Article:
We have been programmed to respond to our baby’s tears with a solution. That’s what a good mother does. We try with food, fresh diapers, an embrace or a pleasant environment that should help them sleep.
Even small babies will have episodes of unbearable, helpless cries that no milk and no nap can fix.
At first, their cries will point towards physiological needs:
- Physical discomfort related to temperature, pain, or how full their diaper is.
As their emotional selves grow, so does the complexity of reasons why tears are flowing:
- Resistance to change
...and much more.
And when these start, especially as new parents, we will feel like failures.
These emotions that arise in us will be directly linked to our history—how our parents and mentors responded to us when we cried—and how advanced we are in our empathy.
If we are in a stable frame of soul, when our own needs of love and belonging are met, we are much more likely to receive our children’s cries—if they are not caused by reasons we can fix, such as hunger, thirst or tiredness—with compassion and understanding. We are much more likely to listen attentively, reflect their feelings, and comfort with our presence rather than our actions.
I am now in the middle of a fascinating time called “the terrible twos,” which appear to be lasting at least six months before and two years past my child’s second birthday.
Over time, I’ve had different reactions to my children, based on how I judged their tears.
With my first child, I was razor focused on problem solving. But there were times when she couldn’t pinpoint a specific issue, or when her focus of frustration and demands moved from one topic to the next.
She would start the cries wanting a stuffed dog, then the center of grief transferred to the color of her doll’s hair, then a request to obtain a new truck from the shop right now!, then asking for a snack, then another, and then another.
Here was how I was rolling:
I would immediately execute the delivery of the stuffed dog, then promise a new doll with a different hair color, a trip to the store in the very near future, then offer her the requested snack, a second, a third and a fourth option, and then give up and lose my patience when none of the tears stopped.
I blamed myself for not knowing how to make my child happy, then I blamed her for being so difficult, and then I blamed my husband—who wasn’t even aware of these small incidents or my feelings around them—for transmitting such flawed genes to our offspring.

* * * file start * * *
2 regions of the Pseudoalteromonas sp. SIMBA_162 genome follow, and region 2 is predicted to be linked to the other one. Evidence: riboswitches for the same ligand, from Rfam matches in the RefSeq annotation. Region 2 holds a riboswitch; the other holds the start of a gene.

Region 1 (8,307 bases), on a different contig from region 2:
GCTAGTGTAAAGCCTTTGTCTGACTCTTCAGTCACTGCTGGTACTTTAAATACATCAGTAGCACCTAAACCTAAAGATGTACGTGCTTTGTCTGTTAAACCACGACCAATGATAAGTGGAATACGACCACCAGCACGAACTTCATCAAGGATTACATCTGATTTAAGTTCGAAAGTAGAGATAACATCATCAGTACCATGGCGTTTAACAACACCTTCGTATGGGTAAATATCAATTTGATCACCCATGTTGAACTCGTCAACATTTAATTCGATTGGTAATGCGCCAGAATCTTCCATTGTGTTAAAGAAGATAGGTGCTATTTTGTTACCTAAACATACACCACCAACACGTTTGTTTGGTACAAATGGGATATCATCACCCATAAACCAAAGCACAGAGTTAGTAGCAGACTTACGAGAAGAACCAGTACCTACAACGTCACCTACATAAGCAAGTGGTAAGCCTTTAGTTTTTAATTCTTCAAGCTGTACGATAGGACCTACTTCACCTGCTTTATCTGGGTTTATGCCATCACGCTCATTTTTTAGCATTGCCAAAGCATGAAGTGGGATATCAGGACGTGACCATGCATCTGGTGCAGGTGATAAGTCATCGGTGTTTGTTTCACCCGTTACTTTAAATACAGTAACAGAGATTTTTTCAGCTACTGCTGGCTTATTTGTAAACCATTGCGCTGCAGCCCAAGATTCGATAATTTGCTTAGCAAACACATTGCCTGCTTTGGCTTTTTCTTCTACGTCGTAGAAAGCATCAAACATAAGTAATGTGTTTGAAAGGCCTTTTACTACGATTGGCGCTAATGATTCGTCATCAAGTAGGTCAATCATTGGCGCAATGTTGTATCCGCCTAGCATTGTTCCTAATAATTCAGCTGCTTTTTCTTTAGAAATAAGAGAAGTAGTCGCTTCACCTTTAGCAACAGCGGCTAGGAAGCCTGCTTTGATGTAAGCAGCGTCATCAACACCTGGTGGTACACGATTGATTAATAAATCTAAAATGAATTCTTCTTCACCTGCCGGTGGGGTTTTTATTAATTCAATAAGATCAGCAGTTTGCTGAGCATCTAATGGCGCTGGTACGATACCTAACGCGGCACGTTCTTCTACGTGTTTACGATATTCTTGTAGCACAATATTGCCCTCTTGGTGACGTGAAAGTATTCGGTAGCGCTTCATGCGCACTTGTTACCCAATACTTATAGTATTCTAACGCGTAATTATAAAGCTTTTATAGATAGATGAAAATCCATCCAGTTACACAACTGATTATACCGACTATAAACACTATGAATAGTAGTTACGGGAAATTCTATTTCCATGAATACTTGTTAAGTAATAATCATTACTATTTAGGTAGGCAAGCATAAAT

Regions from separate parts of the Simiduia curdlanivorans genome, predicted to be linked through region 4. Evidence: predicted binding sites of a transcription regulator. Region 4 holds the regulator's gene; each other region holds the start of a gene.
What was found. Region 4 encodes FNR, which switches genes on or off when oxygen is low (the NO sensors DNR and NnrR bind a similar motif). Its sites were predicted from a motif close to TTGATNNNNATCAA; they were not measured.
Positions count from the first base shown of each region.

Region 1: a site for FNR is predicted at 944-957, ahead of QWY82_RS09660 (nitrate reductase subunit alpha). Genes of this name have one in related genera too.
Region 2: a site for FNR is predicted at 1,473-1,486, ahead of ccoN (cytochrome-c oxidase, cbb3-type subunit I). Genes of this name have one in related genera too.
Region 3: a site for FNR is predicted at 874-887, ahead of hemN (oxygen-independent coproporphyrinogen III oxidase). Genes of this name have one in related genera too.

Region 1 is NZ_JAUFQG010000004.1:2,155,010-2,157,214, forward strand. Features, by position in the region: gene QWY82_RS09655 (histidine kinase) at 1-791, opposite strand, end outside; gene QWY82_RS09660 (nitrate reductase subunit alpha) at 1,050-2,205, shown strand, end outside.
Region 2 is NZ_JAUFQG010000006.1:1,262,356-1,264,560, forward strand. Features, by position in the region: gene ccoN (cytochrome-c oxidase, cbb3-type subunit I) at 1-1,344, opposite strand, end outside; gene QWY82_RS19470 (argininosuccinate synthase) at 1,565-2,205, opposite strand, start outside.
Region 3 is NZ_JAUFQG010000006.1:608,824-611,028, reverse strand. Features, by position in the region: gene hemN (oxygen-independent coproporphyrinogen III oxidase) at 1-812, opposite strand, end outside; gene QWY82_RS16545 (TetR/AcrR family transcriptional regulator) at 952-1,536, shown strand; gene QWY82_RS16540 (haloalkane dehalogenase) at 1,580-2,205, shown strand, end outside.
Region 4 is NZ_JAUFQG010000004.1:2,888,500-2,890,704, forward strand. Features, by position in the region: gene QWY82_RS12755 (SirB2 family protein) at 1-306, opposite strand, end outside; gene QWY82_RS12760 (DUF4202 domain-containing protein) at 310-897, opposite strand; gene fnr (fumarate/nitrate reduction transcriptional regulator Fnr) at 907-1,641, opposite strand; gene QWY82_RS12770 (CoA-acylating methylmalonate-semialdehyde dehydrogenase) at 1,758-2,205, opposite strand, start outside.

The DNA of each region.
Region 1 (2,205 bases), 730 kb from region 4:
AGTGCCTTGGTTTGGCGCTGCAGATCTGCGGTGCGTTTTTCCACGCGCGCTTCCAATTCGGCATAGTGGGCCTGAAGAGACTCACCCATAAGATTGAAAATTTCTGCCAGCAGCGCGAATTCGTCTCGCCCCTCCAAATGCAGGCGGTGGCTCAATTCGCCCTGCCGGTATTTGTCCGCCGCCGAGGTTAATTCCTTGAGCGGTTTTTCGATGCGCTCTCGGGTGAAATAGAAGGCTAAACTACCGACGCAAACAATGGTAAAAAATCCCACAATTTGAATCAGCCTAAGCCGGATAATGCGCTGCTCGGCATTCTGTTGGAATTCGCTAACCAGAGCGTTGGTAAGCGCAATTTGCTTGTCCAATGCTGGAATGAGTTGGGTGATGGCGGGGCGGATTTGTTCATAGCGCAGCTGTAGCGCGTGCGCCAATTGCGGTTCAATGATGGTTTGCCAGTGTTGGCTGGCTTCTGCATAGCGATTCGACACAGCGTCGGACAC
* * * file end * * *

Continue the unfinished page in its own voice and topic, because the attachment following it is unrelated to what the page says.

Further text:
When I was done blaming my parents for not teaching me how to cope with my own moods, I then, finally, blamed the lady on the bus for looking at me with what I perceived to be judgment.
It’s been years since, and I am now in the position to do it again. And this time, with double the dose. As I have educated myself in regards to expression of emotion, and I’ve done the hard work of mindfulness and paying attention without engaging, I have a different approach.
And this is what it looks like.
Let’s assume, for the sake of simplicity, that the scenario is the same. It starts with frustrated tears, usually accompanied by a snappish tone of voice.
“I want the stuffed dog!”
I offer the stuffed dog, tears continue.
I now recognize that this conversation has nothing to do with stuffed animals. If my kid wants a toy, he knows he can get it himself.
I know that he needs to unload whatever big feelings he doesn’t understand or he is unable to have words for.
“I want a doll with rainbow hair.”
“I know, honey; I’m so sorry that this one only has brown hair.”
More tears, more passionate display of emotion.
“I wanna go to the store and buy a new truck.”
“ I know you do.”
More tears, this time with hiccups.
“I want a cookie.”
“We will eat a bit later.”
More tears, more helplessness.
“I want an apple.”
“I know, baby.”
“I wanna go eat ice cream.”
“I know you do.”
And so I’m there, in the middle of the meltdown, knowing that it has nothing to do with dogs, dolls, trucks, cookies, apples or ice cream. I know it has to do perhaps with the fact that he has just started school, or possibly because his sibling has been sick and received more attention.
There are many reasons why we can feel this way, and we don’t always know how to behave gracefully through these emotions.
What every single human being craves is the non-negotiable feeling that they are loved, accepted, and that they belong. And, if they don’t belong in our arms, especially when their soul hurts, where else should they go?
So next time you’re in the middle of a parental struggle, with your child demanding stuff, consider for a second that the only thing they might need is just an excuse to unload their feelings.
What do you need to do for yourself so you can hold that space for them?